Exorcizing his electro-demonsThom Yorke - The Eraser
3 stars (out of 5 stars)
Reviewed: July 22, 2006
Review by Tony BonyataFrom the very onset of Thom Yorke's first solo effort, The Eraser, where a stuttering piano line accentuates a mechanical canned beat on the opening title track, it sounds as if the Radiohead frontman may be distancing himself from his full-time band, while at the same time revisiting some of the band's more experimental material. The one thing that is also still intact from his work with Radiohead (at least on that same song) is the singer's haunting vocals and sad, yet beautiful melody.
But while the opening track is extremely promising, much of the remainder of this record doesn't manage to offer much more from an artist of whom so much is expected. Of course, the obvious comparisons to Radiohead - certainly one of the most important rock acts of the last two decades - doesn't make matters any easier. Much of the electro musings that fester throughout are most reminiscent of Radiohead's foray into a new world of sonic ambience and disorienting electronics as explored on their 2000 Kid A album. But whereas that album had a wide-eyed sense of adventure and experimentation that teetered towards the dangerous, much of Yorke's solo material sounds more like he's pulling from a formula than forging ahead into new terrain. While the blips and bleeps bounce back and forth like an Atari ping-pong ball, much of the beautiful melodies that were buried layers beneath the majestic soundscapes of both Kid A and Radiohead's follow-up album Amnesiac, are either absent here or not fully realized.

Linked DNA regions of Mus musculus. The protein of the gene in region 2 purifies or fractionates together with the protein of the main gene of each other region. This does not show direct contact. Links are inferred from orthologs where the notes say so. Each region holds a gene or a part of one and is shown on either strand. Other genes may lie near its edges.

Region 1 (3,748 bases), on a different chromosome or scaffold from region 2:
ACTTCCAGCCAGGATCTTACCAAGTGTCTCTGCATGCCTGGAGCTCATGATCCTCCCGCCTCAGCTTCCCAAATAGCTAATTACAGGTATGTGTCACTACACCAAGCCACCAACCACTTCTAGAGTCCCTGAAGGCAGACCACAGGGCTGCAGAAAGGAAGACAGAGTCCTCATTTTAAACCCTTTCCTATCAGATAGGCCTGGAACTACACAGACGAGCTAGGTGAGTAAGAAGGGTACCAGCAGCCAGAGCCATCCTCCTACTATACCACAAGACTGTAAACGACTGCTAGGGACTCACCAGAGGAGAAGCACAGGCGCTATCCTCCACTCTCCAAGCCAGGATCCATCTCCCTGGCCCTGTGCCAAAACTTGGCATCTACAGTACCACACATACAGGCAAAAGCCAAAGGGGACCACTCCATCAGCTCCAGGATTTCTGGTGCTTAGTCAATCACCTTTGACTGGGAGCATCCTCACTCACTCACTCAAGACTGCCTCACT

But to be fair, the comparisons to Radiohead should be checked at the door and entry to this record should be judged on its own merits. And there are quite a few of these merits present here. From the rubbery beat that percolates behind the eerie monochromatic keys and Yorke's angelic vocal warblings on "Atoms for Peace" to the shadowy groove of "Black Swan" and the decidedly more introspective number "Analyze" there are still brief flashes of greatness - even if they're quite often cloaked in darkness and a brooding sense of despair.
Solo records and side projects, while usually not as engaging as the main act's best material, are often a necessary tool to expand the creativity and / or focus within a band. And with Thom Yorke exorcizing some of the demons that are still apparently haunting him from his Kid A / Amnesiac days, then this can only be a positive thing when he returns to his day job.
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